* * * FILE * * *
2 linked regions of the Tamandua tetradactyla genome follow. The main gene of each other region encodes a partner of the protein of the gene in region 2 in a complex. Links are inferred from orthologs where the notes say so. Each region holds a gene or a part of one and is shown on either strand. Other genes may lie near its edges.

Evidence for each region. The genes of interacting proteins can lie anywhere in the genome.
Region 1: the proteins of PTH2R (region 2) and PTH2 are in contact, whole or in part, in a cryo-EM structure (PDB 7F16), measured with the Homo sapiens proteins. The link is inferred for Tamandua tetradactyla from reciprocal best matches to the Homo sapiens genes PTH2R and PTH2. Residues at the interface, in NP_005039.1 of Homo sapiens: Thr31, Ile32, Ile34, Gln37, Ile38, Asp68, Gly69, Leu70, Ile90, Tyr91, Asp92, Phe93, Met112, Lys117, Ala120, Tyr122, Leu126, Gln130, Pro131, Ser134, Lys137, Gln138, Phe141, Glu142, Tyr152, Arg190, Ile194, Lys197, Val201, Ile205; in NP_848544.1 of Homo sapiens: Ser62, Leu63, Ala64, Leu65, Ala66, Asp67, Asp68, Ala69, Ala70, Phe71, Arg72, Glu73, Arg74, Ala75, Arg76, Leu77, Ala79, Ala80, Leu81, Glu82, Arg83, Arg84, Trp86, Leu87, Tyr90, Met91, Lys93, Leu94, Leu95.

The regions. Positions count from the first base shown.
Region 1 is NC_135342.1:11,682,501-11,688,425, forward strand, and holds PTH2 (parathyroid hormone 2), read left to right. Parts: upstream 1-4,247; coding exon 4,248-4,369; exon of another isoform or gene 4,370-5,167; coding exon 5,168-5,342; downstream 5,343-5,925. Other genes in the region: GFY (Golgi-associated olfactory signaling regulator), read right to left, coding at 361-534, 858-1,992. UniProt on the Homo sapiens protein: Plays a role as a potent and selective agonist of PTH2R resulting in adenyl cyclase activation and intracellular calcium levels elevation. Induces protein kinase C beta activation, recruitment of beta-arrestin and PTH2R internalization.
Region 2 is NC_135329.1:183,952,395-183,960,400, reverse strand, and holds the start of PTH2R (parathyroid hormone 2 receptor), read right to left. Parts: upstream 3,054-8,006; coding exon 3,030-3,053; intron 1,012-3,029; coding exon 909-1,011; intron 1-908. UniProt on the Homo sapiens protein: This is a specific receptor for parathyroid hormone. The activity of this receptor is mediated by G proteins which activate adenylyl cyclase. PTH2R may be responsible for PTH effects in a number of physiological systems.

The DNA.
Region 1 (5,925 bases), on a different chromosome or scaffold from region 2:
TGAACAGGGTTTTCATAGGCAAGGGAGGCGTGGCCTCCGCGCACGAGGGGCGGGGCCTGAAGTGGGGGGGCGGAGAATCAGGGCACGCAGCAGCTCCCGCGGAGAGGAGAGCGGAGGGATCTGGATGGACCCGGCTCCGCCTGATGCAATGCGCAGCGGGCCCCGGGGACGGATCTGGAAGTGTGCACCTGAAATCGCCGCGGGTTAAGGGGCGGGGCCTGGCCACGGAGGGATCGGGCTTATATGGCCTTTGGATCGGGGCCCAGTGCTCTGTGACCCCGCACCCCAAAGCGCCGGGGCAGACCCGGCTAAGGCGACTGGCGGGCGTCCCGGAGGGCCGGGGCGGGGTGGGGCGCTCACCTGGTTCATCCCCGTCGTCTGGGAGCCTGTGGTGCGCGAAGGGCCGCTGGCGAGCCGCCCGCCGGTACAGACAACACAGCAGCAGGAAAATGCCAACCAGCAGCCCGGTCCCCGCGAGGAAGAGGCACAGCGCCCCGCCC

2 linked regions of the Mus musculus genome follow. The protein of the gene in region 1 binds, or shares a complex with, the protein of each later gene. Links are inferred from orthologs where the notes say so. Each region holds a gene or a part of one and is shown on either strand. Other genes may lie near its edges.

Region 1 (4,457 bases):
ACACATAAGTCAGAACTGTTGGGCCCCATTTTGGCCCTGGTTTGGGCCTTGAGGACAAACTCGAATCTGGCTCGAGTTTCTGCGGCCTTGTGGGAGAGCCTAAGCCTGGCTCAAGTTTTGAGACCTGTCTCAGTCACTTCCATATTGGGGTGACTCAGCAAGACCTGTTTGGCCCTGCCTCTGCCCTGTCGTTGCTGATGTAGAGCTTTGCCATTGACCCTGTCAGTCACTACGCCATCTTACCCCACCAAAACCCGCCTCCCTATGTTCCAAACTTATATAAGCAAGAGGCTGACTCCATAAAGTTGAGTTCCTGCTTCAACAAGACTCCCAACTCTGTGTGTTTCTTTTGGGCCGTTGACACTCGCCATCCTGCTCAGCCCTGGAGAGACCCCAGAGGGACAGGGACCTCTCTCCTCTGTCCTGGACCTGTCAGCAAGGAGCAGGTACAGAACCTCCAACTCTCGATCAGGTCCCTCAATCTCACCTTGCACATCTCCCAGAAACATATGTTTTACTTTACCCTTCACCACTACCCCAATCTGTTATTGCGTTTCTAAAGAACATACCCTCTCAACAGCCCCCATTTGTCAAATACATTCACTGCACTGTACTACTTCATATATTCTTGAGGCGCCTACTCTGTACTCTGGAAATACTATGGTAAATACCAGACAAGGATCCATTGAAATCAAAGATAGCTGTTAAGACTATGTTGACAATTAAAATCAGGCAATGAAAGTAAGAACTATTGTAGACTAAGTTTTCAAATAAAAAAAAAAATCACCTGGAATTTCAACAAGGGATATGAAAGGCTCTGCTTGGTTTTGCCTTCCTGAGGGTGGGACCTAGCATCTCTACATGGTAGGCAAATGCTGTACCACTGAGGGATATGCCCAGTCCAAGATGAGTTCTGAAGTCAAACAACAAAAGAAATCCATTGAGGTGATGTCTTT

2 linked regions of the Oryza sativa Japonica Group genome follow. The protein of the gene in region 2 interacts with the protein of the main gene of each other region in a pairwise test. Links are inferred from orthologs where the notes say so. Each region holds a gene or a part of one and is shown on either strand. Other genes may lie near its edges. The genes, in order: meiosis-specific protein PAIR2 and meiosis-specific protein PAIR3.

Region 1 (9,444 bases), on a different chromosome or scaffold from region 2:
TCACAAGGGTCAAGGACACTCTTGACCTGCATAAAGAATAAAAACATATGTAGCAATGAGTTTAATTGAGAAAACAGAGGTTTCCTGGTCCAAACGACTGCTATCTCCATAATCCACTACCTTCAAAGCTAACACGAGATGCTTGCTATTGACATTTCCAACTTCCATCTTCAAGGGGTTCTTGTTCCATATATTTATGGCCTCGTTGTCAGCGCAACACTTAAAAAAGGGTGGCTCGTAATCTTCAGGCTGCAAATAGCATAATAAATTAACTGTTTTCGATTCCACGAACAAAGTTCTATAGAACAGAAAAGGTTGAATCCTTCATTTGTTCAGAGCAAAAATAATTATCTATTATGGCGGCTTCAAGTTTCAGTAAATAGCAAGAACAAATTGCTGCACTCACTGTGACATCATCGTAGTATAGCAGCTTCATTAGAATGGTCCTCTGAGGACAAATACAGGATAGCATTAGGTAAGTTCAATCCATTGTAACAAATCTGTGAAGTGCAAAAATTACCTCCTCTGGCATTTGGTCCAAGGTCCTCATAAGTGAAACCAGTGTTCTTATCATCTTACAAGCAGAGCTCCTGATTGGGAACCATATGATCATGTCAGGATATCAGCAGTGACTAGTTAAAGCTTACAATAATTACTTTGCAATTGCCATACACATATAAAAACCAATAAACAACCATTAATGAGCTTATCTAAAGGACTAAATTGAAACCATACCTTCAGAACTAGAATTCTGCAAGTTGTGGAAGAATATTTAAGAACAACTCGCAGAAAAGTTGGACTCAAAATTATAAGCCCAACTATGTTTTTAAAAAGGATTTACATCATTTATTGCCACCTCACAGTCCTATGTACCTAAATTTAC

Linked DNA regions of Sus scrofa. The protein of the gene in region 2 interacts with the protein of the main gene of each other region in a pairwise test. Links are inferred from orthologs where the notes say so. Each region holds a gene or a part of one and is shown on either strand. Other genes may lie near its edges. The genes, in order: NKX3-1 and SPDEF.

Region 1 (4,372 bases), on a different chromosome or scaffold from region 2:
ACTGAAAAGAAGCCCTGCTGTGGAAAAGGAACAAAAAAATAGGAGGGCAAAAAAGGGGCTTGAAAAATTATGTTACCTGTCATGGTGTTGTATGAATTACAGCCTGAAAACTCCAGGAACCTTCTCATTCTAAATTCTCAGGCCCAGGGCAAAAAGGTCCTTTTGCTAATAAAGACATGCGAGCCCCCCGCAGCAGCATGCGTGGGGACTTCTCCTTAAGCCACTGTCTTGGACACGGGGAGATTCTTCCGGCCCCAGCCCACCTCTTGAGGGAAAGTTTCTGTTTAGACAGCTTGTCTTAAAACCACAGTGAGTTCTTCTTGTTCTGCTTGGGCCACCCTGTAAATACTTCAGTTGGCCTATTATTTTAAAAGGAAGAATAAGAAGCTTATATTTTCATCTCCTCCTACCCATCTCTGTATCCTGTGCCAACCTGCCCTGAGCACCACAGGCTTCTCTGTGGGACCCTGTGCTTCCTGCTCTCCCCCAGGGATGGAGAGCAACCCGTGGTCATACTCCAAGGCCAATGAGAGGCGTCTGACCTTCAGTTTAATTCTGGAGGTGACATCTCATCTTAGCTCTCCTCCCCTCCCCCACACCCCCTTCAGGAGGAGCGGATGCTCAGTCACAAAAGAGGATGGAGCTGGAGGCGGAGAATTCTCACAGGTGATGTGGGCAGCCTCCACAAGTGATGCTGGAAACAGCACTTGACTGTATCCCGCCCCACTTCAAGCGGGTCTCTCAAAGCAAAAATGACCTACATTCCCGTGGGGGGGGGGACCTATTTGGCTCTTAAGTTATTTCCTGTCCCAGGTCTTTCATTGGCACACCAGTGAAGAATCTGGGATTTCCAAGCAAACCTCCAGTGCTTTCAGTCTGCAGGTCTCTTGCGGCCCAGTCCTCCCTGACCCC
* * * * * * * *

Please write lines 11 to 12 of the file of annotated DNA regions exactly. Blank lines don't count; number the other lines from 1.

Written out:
Region 1 (4,457 bases):
ACACATAAGTCAGAACTGTTGGGCCCCATTTTGGCCCTGGTTTGGGCCTTGAGGACAAACTCGAATCTGGCTCGAGTTTCTGCGGCCTTGTGGGAGAGCCTAAGCCTGGCTCAAGTTTTGAGACCTGTCTCAGTCACTTCCATATTGGGGTGACTCAGCAAGACCTGTTTGGCCCTGCCTCTGCCCTGTCGTTGCTGATGTAGAGCTTTGCCATTGACCCTGTCAGTCACTACGCCATCTTACCCCACCAAAACCCGCCTCCCTATGTTCCAAACTTATATAAGCAAGAGGCTGACTCCATAAAGTTGAGTTCCTGCTTCAACAAGACTCCCAACTCTGTGTGTTTCTTTTGGGCCGTTGACACTCGCCATCCTGCTCAGCCCTGGAGAGACCCCAGAGGGACAGGGACCTCTCTCCTCTGTCCTGGACCTGTCAGCAAGGAGCAGGTACAGAACCTCCAACTCTCGATCAGGTCCCTCAATCTCACCTTGCACATCTCCCAGAAACATATGTTTTACTTTACCCTTCACCACTACCCCAATCTGTTATTGCGTTTCTAAAGAACATACCCTCTCAACAGCCCCCATTTGTCAAATACATTCACTGCACTGTACTACTTCATATATTCTTGAGGCGCCTACTCTGTACTCTGGAAATACTATGGTAAATACCAGACAAGGATCCATTGAAATCAAAGATAGCTGTTAAGACTATGTTGACAATTAAAATCAGGCAATGAAAGTAAGAACTATTGTAGACTAAGTTTTCAAATAAAAAAAAAAATCACCTGGAATTTCAACAAGGGATATGAAAGGCTCTGCTTGGTTTTGCCTTCCTGAGGGTGGGACCTAGCATCTCTACATGGTAGGCAAATGCTGTACCACTGAGGGATATGCCCAGTCCAAGATGAGTTCTGAAGTCAAACAACAAAAGAAATCCATTGAGGTGATGTCTTT